In my article “The dualism of Oppressor and Oppressed” I shared one way of observing the phenomena of the Oppressor and the Oppressed. But there is also a very different way of seeing it.
It is quite easy to be baffled by what Jesus had in mind when he said to turn the other cheek to our oppressor. Many people think that such behavior may be suitable for “holy” people, or otherwise people that are anything other than regular people – like ‘me’. After all, “an eye for an eye”, makes much more sense to many of us. But this is just a cultural thing. We have been programmed – literally – with concepts such as “an eye for an eye” from our earliest days. These concepts, being mostly subconscious, have become a part of what we consider the “I” to be.
Jesus’ teaching about turning the other cheek is very profound, insightful, true and – believe it or not – practical for our own time, for you and I.
The Oppressor uses the elicitation of fear in the Oppressed, to achieve that which they wish to have. The only way the Oppressor can achieve anything from the Oppressed, is through co-operation from the Oppressed. The Oppressed co-operates against their better judgement when being in the grips of fear, being fully aware that co-operating in this case is wrong. Once the Oppressed co-operates once, their resistance weakens and they begin to co-operate on a regular basis, essentially becoming slaves.
The Oppressed is you and I
When Jesus says to turn the other cheek, he is well aware that doing so is going to hurt. Jesus is far from being delusional. He knows that it’s going to hurt, and we too must understand that it’s going to hurt. When we turn the other cheek, with the understanding that it’s going to hurt, we have just annihilated our own fear. We have just become free. The Oppressor cannot do anything without our co-operation. They may slap our other cheek – figuratively speaking or not – again and again, and with each time that they do, and get the other cheek turned at them, they realize just how powerless they are.
Using words such as Oppressor and Oppressed, may conjure up thoughts about circumstances that may be extreme, aggressive or even violent. But much more often, the situations are far from that and may occur in, what most people would call “normal relationships”, where the notion of an Oppressor/Oppressed may not immediately come to mind. Sometimes, a simple smile (or the withdrawal of one), may be used as a tool by an oppressor to achieve what they want from the oppressed. And of course the extreme situations of physical, mental and emotional abuse, bullying etc’, are always there, and for some, that’s the only reality that they have ever known.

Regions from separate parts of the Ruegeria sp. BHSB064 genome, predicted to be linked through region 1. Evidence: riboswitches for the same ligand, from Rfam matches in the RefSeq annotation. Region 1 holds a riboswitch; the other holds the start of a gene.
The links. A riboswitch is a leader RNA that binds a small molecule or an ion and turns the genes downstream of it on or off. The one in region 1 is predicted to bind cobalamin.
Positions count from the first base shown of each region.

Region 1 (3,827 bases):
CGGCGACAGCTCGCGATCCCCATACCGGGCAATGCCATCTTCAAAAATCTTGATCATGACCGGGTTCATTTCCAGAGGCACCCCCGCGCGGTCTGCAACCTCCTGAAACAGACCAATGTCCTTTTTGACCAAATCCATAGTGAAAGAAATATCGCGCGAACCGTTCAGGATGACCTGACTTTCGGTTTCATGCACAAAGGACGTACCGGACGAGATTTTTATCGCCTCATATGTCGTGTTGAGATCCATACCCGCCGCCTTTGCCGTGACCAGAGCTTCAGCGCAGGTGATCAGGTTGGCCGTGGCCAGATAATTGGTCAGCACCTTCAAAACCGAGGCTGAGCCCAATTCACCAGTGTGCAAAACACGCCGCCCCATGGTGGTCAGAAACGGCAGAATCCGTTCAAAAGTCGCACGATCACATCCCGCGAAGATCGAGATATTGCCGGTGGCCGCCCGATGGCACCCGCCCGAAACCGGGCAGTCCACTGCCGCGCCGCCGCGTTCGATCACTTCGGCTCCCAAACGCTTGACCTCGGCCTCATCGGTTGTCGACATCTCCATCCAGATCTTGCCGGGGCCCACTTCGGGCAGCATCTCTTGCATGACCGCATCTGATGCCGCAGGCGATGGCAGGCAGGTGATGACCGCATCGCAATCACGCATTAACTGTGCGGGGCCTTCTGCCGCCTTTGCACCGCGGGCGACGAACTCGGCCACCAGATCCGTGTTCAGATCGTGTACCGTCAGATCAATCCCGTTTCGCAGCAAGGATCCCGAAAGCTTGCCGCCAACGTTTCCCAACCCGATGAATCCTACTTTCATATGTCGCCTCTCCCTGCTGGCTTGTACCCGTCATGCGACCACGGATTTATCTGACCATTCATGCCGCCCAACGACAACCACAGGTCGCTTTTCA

We already know what the world looks like when we succumb to threats and to our own fear. Very few of us have ever seriously considered turning the other cheek because it seems too foolish and self destructive…
… but what if we do turn the other cheek?
A few years ago I was dealing with illness. My doctors were unable to diagnose it and I was dealing with severe skeletal pain that originated with the joints and gradually spread to connective tissue and bones. I lived in constant pain for over a year.
At one point, in a moment of utter despair, I communicated with my pain. I said: “Go ahead, hurt me. Show me what’s the worst that you can do to me. I’m ready.”
In the moments that followed, I realized to my amazement, (and believe it or not, disappointment), that the pain was diminishing. I wasn’t sure whether I was imagining things, or whether the pain was “having a bad day”. Perhaps I was being misunderstood by the pain, or never actually communicated with it in the first place. Regardless, the next time that I was hurting I repeated this strange communication.
Every single time that I did, the results were the same.
I learned something profound; Fearing the pain increased it, while accepting and knowing it was coming, decreased it.
When we turn the other cheek with the knowledge, acceptance and expectation that it’s going hurt, it doesn’t hurt as much as it would when we fear the pain and do the best that we can to avoid it.
Pain itself has taught me this and I am passing it on to you.